⇐ Geography

Tourism / Transport ⇒

Culture / Religion

With fewer than a million people, the Comoros is one of the least populous countries in the world, but is also one of the most densely populated, with an average of 275 inhabitants per square kilometre (710/sq mi). In 2001, 34% of the population was considered urban, but that is expected to grow, since rural population growth is negative, while overall population growth is still relatively high.

Almost half the population of the Comoros is under the age of 15. Major urban centres include Moroni, Mutsamudu, Domoni, Fomboni, and Tsémbéhou. There are between 200,000 and 350,000 Comorians in France.

Ethnic groups

The islands of the Comoros share mostly African-Arab origins. One of the largest ethnic groups on the various islands of Comoros remain the Shirazi people. Minorities include Malagasy (Christian) and Indian (mostly Ismaili), as well as other minorities mostly descended from early French settlers. Chinese people are also present in parts of Grande Comore (especially Moroni). A small white minority of French with other European (i.e. Dutch, British and Portuguese) ancestry lives in the Comoros. Most French left after independence in 1975.


The most common language in the Comoros is Comorian, or Shikomori. It is a language related to Swahili, with four different variants (Shingazidja, Shimwali, Shinzwani and Shimaore) being spoken on each of the four islands. Arabic and Latin scripts are both used, Arabic being the more widely used, and an official orthography has recently been developed for the Latin script.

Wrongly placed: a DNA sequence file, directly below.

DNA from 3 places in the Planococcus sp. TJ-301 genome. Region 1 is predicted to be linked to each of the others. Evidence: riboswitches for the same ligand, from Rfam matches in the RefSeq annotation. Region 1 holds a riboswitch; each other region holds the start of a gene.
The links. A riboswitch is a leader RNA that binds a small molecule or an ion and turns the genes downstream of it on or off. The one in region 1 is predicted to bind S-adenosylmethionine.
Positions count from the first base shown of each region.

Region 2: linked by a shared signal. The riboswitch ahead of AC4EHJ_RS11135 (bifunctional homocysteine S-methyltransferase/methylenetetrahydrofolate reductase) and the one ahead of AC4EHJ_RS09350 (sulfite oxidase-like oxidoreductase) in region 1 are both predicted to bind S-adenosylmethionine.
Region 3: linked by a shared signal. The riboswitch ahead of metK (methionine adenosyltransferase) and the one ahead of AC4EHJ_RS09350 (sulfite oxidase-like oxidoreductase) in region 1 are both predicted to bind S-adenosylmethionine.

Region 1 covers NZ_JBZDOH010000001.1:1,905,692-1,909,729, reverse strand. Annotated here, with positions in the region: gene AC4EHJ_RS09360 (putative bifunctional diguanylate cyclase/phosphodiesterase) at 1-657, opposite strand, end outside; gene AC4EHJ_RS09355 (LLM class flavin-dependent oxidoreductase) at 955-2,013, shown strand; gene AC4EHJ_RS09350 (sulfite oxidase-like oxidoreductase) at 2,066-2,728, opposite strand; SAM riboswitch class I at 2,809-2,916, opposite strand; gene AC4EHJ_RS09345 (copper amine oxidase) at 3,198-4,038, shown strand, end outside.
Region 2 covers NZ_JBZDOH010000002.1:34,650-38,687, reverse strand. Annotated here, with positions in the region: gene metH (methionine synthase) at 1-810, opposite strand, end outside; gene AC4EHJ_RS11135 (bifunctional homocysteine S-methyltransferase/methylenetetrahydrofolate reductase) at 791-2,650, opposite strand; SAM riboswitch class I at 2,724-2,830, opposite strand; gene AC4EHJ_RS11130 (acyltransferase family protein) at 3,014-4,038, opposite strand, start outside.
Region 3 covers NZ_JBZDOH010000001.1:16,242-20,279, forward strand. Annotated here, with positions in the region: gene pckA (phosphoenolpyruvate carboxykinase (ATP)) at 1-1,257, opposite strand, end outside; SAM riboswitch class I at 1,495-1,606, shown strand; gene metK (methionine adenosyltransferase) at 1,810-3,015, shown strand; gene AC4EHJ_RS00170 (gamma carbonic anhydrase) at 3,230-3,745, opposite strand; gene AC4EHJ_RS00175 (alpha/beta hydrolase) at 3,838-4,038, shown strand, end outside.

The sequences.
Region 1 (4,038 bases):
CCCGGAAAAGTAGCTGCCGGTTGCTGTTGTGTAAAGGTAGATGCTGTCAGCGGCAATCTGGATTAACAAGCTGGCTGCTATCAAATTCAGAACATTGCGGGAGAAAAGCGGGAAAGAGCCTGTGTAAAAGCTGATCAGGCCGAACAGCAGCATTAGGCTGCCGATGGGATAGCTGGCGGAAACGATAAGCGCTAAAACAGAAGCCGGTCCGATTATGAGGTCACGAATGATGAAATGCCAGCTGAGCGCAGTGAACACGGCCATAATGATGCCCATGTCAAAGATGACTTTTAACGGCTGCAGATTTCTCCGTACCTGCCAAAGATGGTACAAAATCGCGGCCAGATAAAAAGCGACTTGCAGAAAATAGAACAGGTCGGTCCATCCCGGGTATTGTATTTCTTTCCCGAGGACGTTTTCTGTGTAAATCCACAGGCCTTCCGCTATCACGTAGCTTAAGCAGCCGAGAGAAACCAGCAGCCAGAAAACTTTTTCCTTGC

Arabic and French are also official languages, along with Comorian. Arabic is widely known as a second language, being the language of Quranic teaching. French is the administrative language and the language of all non-Quranic formal education. A Malagasy language, Kibushi, is spoken by approximately a third of the population of Mayotte.


Sunni Islam is the dominant religion, representing as much as 98% of the population. A minority of the population of the Comoros, mostly immigrants from metropolitan France, are Roman Catholic.


There are 15 physicians per 100,000 people. The fertility rate was 4.7 per adult woman in 2004. Life expectancy at birth is 67 for females and 62 for males.


Almost all of the educated populace of the Comoros have attended Quranic schools at some point in their lives, often before regular schooling. Here, boys and girls are taught about the Qur'an, and memorise it. Some parents specifically choose this early schooling to offset French schools children usually attend later. Since independence and the ejection of French teachers, the education system has been plagued by poor teacher training and poor results, though recent stability may allow for substantial improvements.

Pre-colonization education systems in Comoros focused on necessary skills such as agriculture, caring for livestock and completing household tasks. Religious education also taught children the virtues of Islam. The education system underwent a transformation during colonization in the early 1900s which brought secular education based on the French system. This was mainly for children of the elite. After Comoros gained independence in 1975, the education system changed again. Funding for teachers' salaries was lost, and many went on strike. Thus, the public education system was not functioning between 1997 and 2001. Since gaining independence, the education system has also undergone a democratization and options exist for those other than the elite. Enrollment has also grown.